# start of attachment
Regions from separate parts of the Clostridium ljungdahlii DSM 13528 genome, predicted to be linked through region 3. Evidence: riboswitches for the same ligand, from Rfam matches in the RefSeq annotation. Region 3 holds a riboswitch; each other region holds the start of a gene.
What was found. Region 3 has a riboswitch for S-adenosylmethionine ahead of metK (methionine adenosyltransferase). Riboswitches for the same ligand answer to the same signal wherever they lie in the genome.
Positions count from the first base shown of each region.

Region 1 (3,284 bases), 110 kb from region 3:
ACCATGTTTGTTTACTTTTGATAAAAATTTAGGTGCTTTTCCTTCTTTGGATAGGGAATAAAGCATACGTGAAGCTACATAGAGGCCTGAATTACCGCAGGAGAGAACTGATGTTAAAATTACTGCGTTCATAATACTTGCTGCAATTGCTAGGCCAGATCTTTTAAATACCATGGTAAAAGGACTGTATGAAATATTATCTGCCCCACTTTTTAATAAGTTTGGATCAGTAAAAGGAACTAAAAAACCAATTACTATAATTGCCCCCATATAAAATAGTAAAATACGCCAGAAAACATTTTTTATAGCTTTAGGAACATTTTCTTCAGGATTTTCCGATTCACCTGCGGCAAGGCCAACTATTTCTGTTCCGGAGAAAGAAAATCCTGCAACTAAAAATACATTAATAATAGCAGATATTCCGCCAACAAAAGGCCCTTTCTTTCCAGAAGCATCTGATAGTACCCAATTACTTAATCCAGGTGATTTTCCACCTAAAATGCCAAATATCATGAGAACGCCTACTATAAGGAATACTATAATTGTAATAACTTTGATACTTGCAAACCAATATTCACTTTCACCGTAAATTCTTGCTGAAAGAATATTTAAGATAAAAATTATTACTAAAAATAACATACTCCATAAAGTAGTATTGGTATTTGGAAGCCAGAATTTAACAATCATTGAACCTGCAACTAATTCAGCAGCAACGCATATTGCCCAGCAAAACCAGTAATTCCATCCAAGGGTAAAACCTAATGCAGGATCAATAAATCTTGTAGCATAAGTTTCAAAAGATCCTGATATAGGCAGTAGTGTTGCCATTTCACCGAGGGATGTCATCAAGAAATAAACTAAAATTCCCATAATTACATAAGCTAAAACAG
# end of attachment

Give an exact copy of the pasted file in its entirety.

Regions from separate parts of the Clostridium ljungdahlii DSM 13528 genome, predicted to be linked through region 3. Evidence: riboswitches for the same ligand, from Rfam matches in the RefSeq annotation. Region 3 holds a riboswitch; each other region holds the start of a gene.
What was found. Region 3 has a riboswitch for S-adenosylmethionine ahead of metK (methionine adenosyltransferase). Riboswitches for the same ligand answer to the same signal wherever they lie in the genome.
Positions count from the first base shown of each region.

Region 1 (3,284 bases), 110 kb from region 3:
ACCATGTTTGTTTACTTTTGATAAAAATTTAGGTGCTTTTCCTTCTTTGGATAGGGAATAAAGCATACGTGAAGCTACATAGAGGCCTGAATTACCGCAGGAGAGAACTGATGTTAAAATTACTGCGTTCATAATACTTGCTGCAATTGCTAGGCCAGATCTTTTAAATACCATGGTAAAAGGACTGTATGAAATATTATCTGCCCCACTTTTTAATAAGTTTGGATCAGTAAAAGGAACTAAAAAACCAATTACTATAATTGCCCCCATATAAAATAGTAAAATACGCCAGAAAACATTTTTTATAGCTTTAGGAACATTTTCTTCAGGATTTTCCGATTCACCTGCGGCAAGGCCAACTATTTCTGTTCCGGAGAAAGAAAATCCTGCAACTAAAAATACATTAATAATAGCAGATATTCCGCCAACAAAAGGCCCTTTCTTTCCAGAAGCATCTGATAGTACCCAATTACTTAATCCAGGTGATTTTCCACCTAAAATGCCAAATATCATGAGAACGCCTACTATAAGGAATACTATAATTGTAATAACTTTGATACTTGCAAACCAATATTCACTTTCACCGTAAATTCTTGCTGAAAGAATATTTAAGATAAAAATTATTACTAAAAATAACATACTCCATAAAGTAGTATTGGTATTTGGAAGCCAGAATTTAACAATCATTGAACCTGCAACTAATTCAGCAGCAACGCATATTGCCCAGCAAAACCAGTAATTCCATCCAAGGGTAAAACCTAATGCAGGATCAATAAATCTTGTAGCATAAGTTTCAAAAGATCCTGATATAGGCAGTAGTGTTGCCATTTCACCGAGGGATGTCATCAAGAAATAAACTAAAATTCCCATAATTACATAAGCTAAAACAG